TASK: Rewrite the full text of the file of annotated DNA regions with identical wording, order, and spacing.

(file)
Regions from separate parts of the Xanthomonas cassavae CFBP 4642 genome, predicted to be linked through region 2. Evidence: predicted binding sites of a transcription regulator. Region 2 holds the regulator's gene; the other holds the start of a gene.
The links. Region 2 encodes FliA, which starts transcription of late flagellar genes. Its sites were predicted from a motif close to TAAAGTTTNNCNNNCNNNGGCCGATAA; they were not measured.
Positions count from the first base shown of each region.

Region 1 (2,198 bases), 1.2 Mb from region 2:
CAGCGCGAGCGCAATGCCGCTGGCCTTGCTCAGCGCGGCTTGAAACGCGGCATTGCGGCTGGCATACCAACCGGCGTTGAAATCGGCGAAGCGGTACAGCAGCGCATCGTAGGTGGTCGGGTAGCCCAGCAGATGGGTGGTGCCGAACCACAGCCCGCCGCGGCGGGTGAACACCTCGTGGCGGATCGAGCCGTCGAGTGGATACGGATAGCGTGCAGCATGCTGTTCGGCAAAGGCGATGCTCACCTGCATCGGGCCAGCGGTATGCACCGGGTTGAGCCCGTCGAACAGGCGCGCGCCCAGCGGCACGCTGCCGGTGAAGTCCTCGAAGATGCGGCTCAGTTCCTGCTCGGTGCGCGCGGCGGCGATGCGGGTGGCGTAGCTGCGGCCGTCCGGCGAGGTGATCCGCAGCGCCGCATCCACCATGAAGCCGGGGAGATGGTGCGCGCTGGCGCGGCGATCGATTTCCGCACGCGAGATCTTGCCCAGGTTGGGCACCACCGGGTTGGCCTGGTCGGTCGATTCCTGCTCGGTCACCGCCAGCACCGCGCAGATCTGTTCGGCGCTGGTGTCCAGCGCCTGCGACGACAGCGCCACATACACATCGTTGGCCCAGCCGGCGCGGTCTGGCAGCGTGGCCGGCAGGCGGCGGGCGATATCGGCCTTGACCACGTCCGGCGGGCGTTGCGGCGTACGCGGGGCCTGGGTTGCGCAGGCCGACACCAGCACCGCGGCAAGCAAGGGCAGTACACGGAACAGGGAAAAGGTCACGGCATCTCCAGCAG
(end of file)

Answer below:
Regions from separate parts of the Xanthomonas cassavae CFBP 4642 genome, predicted to be linked through region 2. Evidence: predicted binding sites of a transcription regulator. Region 2 holds the regulator's gene; the other holds the start of a gene.
The links. Region 2 encodes FliA, which starts transcription of late flagellar genes. Its sites were predicted from a motif close to TAAAGTTTNNCNNNCNNNGGCCGATAA; they were not measured.
Positions count from the first base shown of each region.

Region 1 (2,198 bases), 1.2 Mb from region 2:
CAGCGCGAGCGCAATGCCGCTGGCCTTGCTCAGCGCGGCTTGAAACGCGGCATTGCGGCTGGCATACCAACCGGCGTTGAAATCGGCGAAGCGGTACAGCAGCGCATCGTAGGTGGTCGGGTAGCCCAGCAGATGGGTGGTGCCGAACCACAGCCCGCCGCGGCGGGTGAACACCTCGTGGCGGATCGAGCCGTCGAGTGGATACGGATAGCGTGCAGCATGCTGTTCGGCAAAGGCGATGCTCACCTGCATCGGGCCAGCGGTATGCACCGGGTTGAGCCCGTCGAACAGGCGCGCGCCCAGCGGCACGCTGCCGGTGAAGTCCTCGAAGATGCGGCTCAGTTCCTGCTCGGTGCGCGCGGCGGCGATGCGGGTGGCGTAGCTGCGGCCGTCCGGCGAGGTGATCCGCAGCGCCGCATCCACCATGAAGCCGGGGAGATGGTGCGCGCTGGCGCGGCGATCGATTTCCGCACGCGAGATCTTGCCCAGGTTGGGCACCACCGGGTTGGCCTGGTCGGTCGATTCCTGCTCGGTCACCGCCAGCACCGCGCAGATCTGTTCGGCGCTGGTGTCCAGCGCCTGCGACGACAGCGCCACATACACATCGTTGGCCCAGCCGGCGCGGTCTGGCAGCGTGGCCGGCAGGCGGCGGGCGATATCGGCCTTGACCACGTCCGGCGGGCGTTGCGGCGTACGCGGGGCCTGGGTTGCGCAGGCCGACACCAGCACCGCGGCAAGCAAGGGCAGTACACGGAACAGGGAAAAGGTCACGGCATCTCCAGCAG